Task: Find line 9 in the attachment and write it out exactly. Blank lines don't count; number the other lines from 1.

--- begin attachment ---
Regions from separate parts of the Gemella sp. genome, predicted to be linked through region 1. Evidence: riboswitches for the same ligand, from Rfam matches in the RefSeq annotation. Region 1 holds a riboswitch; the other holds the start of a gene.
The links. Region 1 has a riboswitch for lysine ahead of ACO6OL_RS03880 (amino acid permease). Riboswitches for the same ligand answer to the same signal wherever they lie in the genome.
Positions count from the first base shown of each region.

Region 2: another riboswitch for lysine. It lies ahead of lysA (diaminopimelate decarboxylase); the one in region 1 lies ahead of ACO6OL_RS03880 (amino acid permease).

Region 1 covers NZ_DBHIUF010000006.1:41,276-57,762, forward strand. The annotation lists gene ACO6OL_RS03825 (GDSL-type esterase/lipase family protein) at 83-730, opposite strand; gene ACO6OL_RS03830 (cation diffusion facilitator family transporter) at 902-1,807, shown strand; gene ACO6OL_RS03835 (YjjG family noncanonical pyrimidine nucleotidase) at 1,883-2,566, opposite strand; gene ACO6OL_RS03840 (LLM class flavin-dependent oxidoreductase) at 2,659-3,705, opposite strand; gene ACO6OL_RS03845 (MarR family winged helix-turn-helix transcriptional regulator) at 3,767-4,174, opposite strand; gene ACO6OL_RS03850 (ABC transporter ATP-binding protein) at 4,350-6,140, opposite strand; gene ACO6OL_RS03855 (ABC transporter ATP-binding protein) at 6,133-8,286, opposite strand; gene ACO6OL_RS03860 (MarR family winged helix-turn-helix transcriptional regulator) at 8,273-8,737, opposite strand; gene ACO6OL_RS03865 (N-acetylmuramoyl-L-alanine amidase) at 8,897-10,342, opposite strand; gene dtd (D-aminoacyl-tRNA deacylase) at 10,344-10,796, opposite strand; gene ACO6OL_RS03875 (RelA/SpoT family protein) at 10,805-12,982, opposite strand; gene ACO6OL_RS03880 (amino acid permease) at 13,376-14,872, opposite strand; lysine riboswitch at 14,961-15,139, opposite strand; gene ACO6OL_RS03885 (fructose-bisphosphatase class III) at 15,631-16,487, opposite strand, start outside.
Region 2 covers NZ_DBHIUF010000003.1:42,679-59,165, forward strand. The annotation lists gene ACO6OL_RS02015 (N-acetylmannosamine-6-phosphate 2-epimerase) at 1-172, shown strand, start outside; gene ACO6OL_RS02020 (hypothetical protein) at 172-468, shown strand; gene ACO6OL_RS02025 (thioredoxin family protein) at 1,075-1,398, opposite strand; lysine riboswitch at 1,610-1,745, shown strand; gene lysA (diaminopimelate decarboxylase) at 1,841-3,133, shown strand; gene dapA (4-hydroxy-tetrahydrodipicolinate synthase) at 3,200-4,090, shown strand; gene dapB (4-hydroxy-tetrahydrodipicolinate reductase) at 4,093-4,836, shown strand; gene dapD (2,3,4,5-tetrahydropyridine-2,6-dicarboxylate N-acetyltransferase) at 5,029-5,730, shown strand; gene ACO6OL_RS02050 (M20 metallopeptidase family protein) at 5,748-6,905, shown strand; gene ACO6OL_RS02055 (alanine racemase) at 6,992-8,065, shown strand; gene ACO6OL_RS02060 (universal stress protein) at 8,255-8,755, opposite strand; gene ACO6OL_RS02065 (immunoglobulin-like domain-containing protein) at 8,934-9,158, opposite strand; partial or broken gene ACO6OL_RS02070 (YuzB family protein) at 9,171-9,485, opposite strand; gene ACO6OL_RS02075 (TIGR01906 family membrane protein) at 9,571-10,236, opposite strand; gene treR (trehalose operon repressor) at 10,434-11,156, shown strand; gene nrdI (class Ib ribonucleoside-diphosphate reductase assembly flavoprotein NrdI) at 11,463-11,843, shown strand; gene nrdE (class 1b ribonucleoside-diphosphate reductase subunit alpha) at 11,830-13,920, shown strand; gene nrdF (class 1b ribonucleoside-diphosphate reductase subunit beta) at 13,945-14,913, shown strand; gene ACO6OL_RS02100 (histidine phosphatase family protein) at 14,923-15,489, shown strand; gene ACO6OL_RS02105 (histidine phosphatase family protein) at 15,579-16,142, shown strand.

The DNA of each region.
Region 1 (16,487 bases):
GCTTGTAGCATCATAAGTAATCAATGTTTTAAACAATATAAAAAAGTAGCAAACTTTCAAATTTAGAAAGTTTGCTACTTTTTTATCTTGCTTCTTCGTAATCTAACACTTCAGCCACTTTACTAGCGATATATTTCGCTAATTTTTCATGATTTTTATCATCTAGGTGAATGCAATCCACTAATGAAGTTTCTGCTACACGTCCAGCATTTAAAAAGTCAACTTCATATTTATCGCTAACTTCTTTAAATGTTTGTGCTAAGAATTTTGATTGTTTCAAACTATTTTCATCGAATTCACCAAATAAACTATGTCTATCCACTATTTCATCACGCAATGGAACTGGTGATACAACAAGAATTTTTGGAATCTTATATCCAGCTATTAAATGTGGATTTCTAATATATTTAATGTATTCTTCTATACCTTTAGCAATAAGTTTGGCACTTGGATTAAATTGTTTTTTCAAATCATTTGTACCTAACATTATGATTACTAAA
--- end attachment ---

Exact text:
GCTTGTAGCATCATAAGTAATCAATGTTTTAAACAATATAAAAAAGTAGCAAACTTTCAAATTTAGAAAGTTTGCTACTTTTTTATCTTGCTTCTTCGTAATCTAACACTTCAGCCACTTTACTAGCGATATATTTCGCTAATTTTTCATGATTTTTATCATCTAGGTGAATGCAATCCACTAATGAAGTTTCTGCTACACGTCCAGCATTTAAAAAGTCAACTTCATATTTATCGCTAACTTCTTTAAATGTTTGTGCTAAGAATTTTGATTGTTTCAAACTATTTTCATCGAATTCACCAAATAAACTATGTCTATCCACTATTTCATCACGCAATGGAACTGGTGATACAACAAGAATTTTTGGAATCTTATATCCAGCTATTAAATGTGGATTTCTAATATATTTAATGTATTCTTCTATACCTTTAGCAATAAGTTTGGCACTTGGATTAAATTGTTTTTTCAAATCATTTGTACCTAACATTATGATTACTAAA